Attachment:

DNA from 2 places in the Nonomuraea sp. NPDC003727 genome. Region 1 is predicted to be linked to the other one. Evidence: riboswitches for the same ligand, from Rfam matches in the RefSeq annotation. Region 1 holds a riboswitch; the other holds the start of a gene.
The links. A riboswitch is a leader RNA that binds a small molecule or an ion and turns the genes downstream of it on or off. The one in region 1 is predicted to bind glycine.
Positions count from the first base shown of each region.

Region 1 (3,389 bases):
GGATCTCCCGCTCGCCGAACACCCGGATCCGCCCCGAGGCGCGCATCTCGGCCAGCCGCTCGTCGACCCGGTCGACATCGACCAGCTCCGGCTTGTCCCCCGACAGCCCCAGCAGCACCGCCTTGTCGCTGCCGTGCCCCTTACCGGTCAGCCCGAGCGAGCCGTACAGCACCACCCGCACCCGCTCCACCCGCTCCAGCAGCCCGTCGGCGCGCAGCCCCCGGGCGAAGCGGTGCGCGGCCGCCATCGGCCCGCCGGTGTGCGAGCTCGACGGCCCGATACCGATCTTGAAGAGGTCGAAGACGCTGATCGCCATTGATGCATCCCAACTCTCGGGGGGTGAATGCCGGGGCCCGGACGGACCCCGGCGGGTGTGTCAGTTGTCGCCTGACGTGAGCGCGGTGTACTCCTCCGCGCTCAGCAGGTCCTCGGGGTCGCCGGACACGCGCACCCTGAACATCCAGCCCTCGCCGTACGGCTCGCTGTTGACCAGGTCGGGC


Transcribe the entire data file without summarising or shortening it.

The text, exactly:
DNA from 2 places in the Nonomuraea sp. NPDC003727 genome. Region 1 is predicted to be linked to the other one. Evidence: riboswitches for the same ligand, from Rfam matches in the RefSeq annotation. Region 1 holds a riboswitch; the other holds the start of a gene.
The links. A riboswitch is a leader RNA that binds a small molecule or an ion and turns the genes downstream of it on or off. The one in region 1 is predicted to bind glycine.
Positions count from the first base shown of each region.

Region 1 (3,389 bases):
GGATCTCCCGCTCGCCGAACACCCGGATCCGCCCCGAGGCGCGCATCTCGGCCAGCCGCTCGTCGACCCGGTCGACATCGACCAGCTCCGGCTTGTCCCCCGACAGCCCCAGCAGCACCGCCTTGTCGCTGCCGTGCCCCTTACCGGTCAGCCCGAGCGAGCCGTACAGCACCACCCGCACCCGCTCCACCCGCTCCAGCAGCCCGTCGGCGCGCAGCCCCCGGGCGAAGCGGTGCGCGGCCGCCATCGGCCCGCCGGTGTGCGAGCTCGACGGCCCGATACCGATCTTGAAGAGGTCGAAGACGCTGATCGCCATTGATGCATCCCAACTCTCGGGGGGTGAATGCCGGGGCCCGGACGGACCCCGGCGGGTGTGTCAGTTGTCGCCTGACGTGAGCGCGGTGTACTCCTCCGCGCTCAGCAGGTCCTCGGGGTCGCCGGACACGCGCACCCTGAACATCCAGCCCTCGCCGTACGGCTCGCTGTTGACCAGGTCGGGC